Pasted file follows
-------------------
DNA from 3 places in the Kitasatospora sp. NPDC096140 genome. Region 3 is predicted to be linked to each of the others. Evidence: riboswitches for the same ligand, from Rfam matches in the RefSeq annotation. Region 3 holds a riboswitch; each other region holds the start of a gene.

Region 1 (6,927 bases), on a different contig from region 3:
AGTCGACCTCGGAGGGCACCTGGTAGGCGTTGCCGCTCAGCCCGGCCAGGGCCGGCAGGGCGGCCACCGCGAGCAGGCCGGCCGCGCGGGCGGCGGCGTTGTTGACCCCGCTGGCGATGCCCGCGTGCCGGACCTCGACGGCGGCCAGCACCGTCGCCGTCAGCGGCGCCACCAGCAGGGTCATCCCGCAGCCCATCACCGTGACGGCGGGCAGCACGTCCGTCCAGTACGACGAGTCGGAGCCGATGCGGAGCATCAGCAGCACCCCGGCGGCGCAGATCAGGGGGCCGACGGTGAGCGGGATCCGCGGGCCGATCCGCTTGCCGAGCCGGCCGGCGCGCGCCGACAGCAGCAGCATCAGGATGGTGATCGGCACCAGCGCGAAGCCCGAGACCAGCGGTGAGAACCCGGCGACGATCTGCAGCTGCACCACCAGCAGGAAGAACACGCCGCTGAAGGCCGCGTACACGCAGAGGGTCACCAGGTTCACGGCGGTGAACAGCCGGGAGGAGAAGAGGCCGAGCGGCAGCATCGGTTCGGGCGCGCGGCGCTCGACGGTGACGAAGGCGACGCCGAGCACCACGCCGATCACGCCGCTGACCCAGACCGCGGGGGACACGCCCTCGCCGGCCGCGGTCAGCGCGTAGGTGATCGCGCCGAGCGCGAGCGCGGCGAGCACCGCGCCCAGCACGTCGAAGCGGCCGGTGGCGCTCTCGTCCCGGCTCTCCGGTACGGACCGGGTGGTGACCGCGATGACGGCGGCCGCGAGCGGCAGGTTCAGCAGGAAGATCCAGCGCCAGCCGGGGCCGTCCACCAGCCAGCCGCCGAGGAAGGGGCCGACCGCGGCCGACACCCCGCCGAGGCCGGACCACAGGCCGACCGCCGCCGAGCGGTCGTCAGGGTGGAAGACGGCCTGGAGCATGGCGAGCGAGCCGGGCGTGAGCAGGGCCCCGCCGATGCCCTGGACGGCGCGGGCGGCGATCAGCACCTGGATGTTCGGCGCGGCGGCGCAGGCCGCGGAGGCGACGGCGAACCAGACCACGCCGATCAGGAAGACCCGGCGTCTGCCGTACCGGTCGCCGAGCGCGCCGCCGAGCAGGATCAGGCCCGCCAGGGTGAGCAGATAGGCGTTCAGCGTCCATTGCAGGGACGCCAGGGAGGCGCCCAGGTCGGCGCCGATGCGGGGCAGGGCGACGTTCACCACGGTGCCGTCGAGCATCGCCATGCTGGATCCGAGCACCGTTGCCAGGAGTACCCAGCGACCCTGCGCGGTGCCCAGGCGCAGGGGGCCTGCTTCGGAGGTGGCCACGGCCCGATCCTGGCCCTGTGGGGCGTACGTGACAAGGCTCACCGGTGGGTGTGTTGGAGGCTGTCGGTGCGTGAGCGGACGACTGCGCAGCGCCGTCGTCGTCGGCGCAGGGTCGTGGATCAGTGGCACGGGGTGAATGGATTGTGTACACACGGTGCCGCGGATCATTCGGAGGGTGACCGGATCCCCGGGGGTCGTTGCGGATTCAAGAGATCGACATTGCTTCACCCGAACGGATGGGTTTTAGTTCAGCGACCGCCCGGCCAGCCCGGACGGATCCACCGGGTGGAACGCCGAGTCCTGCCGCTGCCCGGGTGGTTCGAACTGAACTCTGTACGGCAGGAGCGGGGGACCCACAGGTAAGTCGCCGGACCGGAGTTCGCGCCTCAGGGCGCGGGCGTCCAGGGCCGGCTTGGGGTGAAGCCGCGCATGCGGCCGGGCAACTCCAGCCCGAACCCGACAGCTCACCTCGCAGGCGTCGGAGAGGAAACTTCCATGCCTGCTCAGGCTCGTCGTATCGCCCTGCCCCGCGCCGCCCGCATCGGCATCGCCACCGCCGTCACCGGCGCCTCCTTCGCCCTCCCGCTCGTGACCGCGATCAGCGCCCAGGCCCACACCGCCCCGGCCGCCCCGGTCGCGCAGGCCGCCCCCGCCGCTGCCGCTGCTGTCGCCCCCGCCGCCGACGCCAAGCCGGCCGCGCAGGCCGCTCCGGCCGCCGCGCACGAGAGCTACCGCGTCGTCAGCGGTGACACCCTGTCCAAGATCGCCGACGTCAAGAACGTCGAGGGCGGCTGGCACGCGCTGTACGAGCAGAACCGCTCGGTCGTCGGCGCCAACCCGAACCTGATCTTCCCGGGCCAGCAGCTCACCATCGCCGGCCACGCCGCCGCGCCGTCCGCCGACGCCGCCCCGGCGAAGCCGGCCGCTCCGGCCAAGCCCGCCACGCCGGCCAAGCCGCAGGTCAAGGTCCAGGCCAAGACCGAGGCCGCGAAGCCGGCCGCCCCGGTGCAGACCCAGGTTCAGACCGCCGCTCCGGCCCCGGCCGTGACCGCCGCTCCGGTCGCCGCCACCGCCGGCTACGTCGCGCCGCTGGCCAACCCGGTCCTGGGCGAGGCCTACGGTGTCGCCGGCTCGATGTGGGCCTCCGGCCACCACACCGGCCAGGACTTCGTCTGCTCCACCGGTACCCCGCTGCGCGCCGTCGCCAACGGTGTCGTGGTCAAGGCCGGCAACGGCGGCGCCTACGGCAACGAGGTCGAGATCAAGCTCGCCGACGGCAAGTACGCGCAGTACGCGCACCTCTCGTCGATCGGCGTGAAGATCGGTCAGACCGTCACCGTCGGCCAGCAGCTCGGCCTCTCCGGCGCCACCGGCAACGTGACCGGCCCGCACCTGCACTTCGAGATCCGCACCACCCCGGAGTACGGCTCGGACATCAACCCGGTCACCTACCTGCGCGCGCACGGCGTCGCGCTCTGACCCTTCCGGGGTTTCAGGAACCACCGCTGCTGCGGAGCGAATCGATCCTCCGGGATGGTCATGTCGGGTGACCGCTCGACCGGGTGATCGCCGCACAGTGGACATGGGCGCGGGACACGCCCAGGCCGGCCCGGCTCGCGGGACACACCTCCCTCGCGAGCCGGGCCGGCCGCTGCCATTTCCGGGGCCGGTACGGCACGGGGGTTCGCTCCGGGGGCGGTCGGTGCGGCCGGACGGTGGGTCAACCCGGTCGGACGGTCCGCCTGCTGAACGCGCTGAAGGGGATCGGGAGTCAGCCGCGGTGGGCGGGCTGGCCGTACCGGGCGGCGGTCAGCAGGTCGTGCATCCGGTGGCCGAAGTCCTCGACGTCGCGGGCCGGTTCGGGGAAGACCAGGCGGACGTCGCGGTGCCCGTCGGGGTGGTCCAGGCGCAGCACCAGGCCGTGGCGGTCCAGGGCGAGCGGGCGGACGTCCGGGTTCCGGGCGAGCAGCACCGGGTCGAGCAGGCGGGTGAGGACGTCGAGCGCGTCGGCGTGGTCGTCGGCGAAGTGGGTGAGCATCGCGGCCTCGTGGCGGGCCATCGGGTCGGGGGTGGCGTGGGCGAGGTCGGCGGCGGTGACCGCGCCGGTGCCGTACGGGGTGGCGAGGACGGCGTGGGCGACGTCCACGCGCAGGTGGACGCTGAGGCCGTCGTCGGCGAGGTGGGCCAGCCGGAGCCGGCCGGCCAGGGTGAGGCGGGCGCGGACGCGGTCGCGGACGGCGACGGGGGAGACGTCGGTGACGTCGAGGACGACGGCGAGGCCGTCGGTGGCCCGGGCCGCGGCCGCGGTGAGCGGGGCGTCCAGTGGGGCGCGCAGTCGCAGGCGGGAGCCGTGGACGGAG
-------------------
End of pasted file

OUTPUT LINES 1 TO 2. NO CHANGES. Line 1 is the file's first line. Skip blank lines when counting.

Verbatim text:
DNA from 3 places in the Kitasatospora sp. NPDC096140 genome. Region 3 is predicted to be linked to each of the others. Evidence: riboswitches for the same ligand, from Rfam matches in the RefSeq annotation. Region 3 holds a riboswitch; each other region holds the start of a gene.

Region 1 (6,927 bases), on a different contig from region 3: